RE: Plans for a Cheap Collimated UV Light Source

From: Loris Medici ^lt;>
Date: 11/01/05-03:37:00 PM Z
Message-id: <>

Another option is using a metal-halide / sodium-vapor lamp. I guess their
light output may be considered as semi-collimated. In my country (Turkey)
the cost for a 1000W metal-halide lamp + luminaire is about the same as
building a high output UV fluorescent lamp lightsource (unless you do the
carpentry work yourself - unfortunately I can't).


-----Original Message-----
From: bsinger []
Sent: 01 Kasım 2005 Salı 21:52
Subject: Re: Plans for a Cheap Collimated UV Light Source

Michael Koch-Schulte wrote:

>This plan appears to offer possible improvements over the eepjon plans
>for building a UV light source for alt printing, it purports to be more
>collimated. Probably has longer burn times as the distance from bulb to
>copy is greater but the offer or greater sharpness may be attractive to
>those who require it.
I am in the process of building a light source to print gums. The idea that
the light should be collimated seems to make sense, yet as far as I can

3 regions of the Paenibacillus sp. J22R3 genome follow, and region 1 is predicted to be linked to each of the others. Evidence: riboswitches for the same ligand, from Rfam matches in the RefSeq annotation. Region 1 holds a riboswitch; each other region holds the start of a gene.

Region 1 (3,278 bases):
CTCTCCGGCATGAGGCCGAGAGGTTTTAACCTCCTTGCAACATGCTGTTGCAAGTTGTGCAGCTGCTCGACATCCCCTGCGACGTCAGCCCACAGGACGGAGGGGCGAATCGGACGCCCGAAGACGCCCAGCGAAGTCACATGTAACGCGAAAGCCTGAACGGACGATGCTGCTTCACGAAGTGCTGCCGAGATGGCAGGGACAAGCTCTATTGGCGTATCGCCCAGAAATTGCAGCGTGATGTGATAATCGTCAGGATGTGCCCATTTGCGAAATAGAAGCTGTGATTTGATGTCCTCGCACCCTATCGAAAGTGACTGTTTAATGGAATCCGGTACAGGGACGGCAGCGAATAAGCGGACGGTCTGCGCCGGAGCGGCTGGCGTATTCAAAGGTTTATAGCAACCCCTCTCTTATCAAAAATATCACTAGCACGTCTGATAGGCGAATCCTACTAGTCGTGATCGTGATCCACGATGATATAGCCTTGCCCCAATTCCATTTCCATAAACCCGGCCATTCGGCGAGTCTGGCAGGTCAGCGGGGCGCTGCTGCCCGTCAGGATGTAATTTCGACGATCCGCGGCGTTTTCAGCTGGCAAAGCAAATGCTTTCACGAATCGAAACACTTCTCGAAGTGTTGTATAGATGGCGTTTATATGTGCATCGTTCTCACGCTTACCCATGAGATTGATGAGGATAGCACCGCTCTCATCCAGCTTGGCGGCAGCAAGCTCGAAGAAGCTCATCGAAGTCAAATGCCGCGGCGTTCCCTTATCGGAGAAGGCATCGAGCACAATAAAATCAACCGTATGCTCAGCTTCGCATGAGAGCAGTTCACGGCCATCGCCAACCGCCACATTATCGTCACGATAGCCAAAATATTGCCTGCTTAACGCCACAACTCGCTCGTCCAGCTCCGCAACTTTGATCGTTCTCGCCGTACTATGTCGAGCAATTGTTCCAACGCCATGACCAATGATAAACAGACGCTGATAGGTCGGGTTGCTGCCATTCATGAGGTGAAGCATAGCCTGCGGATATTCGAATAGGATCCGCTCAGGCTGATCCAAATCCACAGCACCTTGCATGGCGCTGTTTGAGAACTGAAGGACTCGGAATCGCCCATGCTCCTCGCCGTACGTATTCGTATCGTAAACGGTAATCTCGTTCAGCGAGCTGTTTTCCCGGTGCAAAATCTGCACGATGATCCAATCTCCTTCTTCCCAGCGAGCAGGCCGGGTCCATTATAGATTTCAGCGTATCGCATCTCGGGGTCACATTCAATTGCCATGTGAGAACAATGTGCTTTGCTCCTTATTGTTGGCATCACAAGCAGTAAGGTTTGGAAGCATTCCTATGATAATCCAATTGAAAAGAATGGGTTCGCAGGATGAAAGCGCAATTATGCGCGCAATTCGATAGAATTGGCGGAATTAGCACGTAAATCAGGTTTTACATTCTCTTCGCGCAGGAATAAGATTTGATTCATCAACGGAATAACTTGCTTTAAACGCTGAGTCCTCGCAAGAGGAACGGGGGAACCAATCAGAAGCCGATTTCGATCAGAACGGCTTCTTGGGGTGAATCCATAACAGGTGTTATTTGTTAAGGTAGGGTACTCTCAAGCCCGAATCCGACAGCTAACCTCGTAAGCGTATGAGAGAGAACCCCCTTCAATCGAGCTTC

remember, has never been a big deal in any discussion I have read about
light sources.

Collimated light may be required when you are using UV to burn micro
processors etc. but is it required for printing gums. After all, the
simple way these plans develop collimated light is quite eloquent but
results in a loss of brightness, which I would like to avoid.

It seems to me that the answer may already exist to this question. That
is.a comparison of image resolution between sunlight and artificial UV light
sources might be the answer. Because of the great distances involved, sun
light could be considered collimated. Has any one ever studied whether
there is a difference between sunlight and the various artificial UV light
sources in terms of resolution or "sharpness" in gum printing.
Received on Tue Nov 1 15:37:26 2005

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